Once unthinkable, Children’s Minnesota is no longer part of the network for Blue Cross Blue Shield or BCBS of Minnesota. The pediatric health system cut ties effective on the day of Wednesday when the 2 sides couldn’t agree to a latest contract.
The split means that an estimated 66,000 subscribers who relied on Minneapolis-based Children’s Minnesota for pediatric care must go elsewhere or face higher out-of-network charges. Statements released on the day of Wednesday recommend a deal may still be reached, but Children’s opted not to extend rates while talks continued.
“The clinical team at Blue Cross has been working closely with the clinical team at Children’s—as well as other leading pediatric care providers across the state—to handle the transition of care for sufferers and their families,” BCBS of Minnesota stated in its statement.
Children’s Minnesota stated that it was given “an impossible ultimatum” that threatened its ability to give care to the highest levels, according to a statement from CEO Bob Bobnar. “We are disappointed that Blue Cross has been unwilling to find common ground given the scale and scope of vital pediatric services that we provide in this community.”
The dispute is about Medicaid: BCBS of Minnesota sought managed care rates on par with what it pays other hospital systems, but Children’s claims it already loses 30 cents on the dollar for every Medicaid patient and couldn’t afford to lose more.
BCBS of Minnesota has its own constraints. Its 2016 annual report demonstrated its reserves have declined from $1.26 billion in 2014 to $990 million previous year, and the insurer stopped selling policies on the marketplace under the Affordable Care Act.
The split is a sign of the times. Cutting edge academic medical centers, specifically those that treat high numbers of patients with complex medical requirements, have discovered themselves pushed out of managed care networks under constant pressure to cut costs.
A study released Thursday by the University Of Pennsylvania School Of Medicine found that narrow networks increasingly exclude cancer centers associated with the National Cancer Institute. Research by the Robert Wood Johnson Foundation has discovered a greater trend toward declining network participation from urban hospitals and highly rated hospitals, particularly in narrow networks.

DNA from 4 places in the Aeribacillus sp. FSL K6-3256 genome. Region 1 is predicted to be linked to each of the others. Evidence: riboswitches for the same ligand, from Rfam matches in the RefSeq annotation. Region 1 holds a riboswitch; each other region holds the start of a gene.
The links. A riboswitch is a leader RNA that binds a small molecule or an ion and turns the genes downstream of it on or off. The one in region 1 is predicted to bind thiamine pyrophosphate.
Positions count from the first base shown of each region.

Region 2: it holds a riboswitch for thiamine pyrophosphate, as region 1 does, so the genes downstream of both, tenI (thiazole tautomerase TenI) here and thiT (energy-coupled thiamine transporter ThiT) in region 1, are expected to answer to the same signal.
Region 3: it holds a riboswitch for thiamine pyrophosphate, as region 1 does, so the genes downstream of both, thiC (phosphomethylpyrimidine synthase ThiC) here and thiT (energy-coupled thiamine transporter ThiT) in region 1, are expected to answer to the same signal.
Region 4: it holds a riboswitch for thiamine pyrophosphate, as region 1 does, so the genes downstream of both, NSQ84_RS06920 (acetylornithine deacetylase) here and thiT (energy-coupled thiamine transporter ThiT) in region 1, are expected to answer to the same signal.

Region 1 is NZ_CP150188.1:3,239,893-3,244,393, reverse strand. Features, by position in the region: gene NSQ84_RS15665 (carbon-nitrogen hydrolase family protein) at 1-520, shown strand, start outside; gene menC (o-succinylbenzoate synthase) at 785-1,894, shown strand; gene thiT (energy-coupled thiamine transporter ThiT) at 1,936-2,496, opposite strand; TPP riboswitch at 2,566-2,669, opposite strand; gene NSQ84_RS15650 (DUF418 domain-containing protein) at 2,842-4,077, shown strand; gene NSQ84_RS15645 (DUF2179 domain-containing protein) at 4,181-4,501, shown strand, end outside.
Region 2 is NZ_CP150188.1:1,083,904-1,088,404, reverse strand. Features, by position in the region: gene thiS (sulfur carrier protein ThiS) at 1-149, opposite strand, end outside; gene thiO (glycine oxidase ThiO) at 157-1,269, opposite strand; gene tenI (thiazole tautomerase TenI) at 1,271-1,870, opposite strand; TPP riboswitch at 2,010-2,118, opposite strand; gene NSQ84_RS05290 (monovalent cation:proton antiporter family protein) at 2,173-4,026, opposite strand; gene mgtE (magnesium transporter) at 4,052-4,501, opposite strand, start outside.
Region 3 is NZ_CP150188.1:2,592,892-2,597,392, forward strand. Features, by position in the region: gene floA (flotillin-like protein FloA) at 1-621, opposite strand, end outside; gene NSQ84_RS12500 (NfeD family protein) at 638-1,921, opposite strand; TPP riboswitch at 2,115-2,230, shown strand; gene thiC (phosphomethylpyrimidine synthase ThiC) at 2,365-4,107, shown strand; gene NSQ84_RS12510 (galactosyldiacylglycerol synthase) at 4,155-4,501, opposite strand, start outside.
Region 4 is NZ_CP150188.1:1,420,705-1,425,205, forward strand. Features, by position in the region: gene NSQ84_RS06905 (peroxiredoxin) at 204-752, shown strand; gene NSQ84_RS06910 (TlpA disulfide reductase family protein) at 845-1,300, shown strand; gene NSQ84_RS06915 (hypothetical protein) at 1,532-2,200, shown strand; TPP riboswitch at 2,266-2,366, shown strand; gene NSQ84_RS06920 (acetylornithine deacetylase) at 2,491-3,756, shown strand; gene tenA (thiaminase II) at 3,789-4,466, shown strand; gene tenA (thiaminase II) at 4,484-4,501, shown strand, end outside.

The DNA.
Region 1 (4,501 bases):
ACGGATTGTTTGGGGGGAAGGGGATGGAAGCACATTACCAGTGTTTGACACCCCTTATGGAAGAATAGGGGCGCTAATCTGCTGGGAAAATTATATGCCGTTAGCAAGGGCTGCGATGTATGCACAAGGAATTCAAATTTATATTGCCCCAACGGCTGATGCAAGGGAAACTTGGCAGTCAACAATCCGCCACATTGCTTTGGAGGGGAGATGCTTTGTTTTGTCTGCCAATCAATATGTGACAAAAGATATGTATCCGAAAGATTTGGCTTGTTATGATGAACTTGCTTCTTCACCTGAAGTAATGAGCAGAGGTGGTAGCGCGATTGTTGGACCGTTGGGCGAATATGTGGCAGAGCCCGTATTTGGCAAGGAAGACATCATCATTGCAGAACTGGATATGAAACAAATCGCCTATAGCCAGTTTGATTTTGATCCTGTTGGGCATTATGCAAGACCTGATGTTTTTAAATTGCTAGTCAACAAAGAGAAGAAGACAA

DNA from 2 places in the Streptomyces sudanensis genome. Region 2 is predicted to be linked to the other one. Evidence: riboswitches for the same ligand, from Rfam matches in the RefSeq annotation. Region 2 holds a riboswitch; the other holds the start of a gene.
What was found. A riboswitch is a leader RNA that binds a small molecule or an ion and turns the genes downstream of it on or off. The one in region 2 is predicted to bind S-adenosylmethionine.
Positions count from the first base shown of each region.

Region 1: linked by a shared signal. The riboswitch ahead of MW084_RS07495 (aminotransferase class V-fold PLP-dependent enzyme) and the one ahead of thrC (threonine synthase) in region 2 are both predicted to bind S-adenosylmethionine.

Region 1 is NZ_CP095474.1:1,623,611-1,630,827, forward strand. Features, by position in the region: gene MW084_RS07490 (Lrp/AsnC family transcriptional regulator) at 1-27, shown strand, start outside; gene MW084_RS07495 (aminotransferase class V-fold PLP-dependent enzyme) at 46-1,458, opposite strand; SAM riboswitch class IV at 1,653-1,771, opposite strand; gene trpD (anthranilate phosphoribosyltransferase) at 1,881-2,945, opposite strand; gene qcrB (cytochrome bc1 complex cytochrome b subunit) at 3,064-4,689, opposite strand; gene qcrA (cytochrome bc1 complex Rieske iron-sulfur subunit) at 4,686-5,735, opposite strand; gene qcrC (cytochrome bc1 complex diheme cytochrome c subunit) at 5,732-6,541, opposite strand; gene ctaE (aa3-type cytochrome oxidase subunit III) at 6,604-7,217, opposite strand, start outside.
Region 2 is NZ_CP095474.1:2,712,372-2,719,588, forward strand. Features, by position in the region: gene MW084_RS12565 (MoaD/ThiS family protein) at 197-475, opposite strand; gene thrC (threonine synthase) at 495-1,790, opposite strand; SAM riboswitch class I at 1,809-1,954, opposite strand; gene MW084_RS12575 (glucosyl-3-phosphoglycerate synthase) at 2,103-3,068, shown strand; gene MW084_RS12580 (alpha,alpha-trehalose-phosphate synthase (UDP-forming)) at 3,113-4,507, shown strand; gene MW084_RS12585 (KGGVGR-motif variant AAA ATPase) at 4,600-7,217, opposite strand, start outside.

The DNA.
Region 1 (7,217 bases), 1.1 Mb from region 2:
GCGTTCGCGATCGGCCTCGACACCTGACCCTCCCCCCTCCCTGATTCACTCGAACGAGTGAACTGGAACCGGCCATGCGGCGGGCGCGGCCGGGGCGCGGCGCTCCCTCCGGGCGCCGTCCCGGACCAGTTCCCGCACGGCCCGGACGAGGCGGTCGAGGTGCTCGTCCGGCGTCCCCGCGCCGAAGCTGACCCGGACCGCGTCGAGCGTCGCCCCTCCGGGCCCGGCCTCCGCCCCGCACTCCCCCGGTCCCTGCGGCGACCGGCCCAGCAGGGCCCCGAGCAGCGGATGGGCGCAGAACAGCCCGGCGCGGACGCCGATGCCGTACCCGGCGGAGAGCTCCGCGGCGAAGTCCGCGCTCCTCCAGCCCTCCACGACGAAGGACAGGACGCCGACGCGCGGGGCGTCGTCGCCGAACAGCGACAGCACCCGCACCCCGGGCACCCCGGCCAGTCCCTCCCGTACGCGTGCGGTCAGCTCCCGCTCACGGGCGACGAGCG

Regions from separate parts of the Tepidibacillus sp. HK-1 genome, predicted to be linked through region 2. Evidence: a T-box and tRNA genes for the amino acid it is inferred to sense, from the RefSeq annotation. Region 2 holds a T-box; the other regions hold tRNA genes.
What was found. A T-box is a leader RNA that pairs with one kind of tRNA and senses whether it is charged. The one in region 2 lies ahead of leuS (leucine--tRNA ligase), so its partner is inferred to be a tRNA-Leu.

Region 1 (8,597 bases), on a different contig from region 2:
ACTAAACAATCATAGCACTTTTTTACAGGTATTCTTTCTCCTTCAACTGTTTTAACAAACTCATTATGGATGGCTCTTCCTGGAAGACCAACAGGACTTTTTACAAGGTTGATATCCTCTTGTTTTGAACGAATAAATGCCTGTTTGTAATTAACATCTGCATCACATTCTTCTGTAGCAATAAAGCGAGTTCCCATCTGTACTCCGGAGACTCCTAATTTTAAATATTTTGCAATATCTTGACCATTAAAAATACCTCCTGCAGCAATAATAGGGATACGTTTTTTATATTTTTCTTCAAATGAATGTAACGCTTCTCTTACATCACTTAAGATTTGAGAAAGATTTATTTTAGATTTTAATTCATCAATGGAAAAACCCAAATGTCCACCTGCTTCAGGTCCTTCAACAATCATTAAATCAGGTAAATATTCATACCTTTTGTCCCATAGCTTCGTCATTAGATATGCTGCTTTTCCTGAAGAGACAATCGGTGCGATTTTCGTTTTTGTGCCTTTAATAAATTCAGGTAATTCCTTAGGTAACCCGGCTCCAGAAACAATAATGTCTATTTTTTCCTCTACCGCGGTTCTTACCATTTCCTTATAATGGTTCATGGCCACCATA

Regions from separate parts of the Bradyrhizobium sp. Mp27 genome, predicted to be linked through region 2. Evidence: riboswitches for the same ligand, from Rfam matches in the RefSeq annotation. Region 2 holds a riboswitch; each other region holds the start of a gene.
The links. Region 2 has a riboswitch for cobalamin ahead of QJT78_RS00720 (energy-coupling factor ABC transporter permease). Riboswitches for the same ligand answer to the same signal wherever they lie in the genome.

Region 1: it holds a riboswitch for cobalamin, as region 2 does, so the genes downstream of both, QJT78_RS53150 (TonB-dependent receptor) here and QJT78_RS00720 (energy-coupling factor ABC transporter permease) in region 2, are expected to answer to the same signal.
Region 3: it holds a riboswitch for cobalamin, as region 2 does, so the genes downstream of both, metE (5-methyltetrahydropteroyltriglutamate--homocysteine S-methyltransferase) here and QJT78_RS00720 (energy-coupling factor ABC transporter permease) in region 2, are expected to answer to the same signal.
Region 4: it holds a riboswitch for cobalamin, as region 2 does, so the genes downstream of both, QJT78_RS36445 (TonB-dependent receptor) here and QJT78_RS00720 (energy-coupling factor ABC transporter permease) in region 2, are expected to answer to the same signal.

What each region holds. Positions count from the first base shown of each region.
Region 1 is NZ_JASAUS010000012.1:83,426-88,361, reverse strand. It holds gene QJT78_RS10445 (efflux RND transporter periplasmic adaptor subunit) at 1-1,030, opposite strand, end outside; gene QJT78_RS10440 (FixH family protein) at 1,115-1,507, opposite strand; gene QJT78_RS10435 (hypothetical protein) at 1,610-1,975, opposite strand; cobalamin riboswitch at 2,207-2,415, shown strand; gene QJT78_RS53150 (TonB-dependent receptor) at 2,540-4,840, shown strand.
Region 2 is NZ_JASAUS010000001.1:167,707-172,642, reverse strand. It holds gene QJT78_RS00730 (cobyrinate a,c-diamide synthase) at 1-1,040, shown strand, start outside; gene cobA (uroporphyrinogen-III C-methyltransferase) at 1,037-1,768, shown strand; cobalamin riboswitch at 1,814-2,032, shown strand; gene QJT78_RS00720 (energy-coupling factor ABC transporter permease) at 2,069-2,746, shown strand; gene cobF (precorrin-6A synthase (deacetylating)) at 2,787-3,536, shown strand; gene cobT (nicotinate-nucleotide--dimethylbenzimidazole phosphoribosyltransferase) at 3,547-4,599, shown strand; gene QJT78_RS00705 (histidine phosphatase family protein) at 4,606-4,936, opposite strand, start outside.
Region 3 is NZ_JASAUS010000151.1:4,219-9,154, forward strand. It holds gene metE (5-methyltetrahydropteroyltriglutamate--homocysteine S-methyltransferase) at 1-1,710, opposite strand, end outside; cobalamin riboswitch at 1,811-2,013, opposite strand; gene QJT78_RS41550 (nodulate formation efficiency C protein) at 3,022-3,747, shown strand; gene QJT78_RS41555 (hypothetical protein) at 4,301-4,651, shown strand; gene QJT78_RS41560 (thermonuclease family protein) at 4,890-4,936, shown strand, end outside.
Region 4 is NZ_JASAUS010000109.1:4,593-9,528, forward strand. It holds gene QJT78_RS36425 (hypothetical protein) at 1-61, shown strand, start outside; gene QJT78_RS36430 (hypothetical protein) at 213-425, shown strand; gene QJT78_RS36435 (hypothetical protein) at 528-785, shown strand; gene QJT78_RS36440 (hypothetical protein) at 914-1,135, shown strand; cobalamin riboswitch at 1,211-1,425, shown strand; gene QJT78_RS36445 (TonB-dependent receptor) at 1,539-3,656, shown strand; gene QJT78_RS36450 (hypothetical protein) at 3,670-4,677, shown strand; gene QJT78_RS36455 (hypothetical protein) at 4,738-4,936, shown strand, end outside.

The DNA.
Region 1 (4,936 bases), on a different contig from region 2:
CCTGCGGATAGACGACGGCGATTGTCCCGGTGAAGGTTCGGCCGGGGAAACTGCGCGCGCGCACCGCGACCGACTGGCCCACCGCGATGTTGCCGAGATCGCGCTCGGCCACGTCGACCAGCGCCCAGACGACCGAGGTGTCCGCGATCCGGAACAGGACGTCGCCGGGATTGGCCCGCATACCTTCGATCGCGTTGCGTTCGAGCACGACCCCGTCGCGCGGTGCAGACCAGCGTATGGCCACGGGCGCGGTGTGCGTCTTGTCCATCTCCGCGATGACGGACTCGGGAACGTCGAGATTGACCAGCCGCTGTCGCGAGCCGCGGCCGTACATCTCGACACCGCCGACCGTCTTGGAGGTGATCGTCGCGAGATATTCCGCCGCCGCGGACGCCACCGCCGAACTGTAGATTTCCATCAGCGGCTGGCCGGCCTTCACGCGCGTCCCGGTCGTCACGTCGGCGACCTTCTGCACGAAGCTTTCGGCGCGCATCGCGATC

Negotiations in Minnesota became a case of who would blink first, as Children’s and Blue Cross are huge players on the other’s balance sheet. BCBS of Minnesota insisted in its statement it offered Children’s a contract with “above market prices” for the year of 2017, “depicting the value that Children’s provides,” but that its offer was denied. Children’s said in its statement that Blue Cross “triggered” the dispute by demanding a 31 percent cut in Medicaid reimbursement rates, “and threatening us with no future inflationary rate increases for care to those with private insurance.”
“Even after months of negotiations, Blue Cross remains at double-digit reduction demands for the payments we get for efficient, high quality pediatric care,” Children’s stated in its statement.
The split means BCBS of Minnesota members no longer have coverage at two hospitals in the Minneapolis-St. Paul area, a specialized nursery, 12 primary care clinics, 6 rehab clinics, and all specialty sites.
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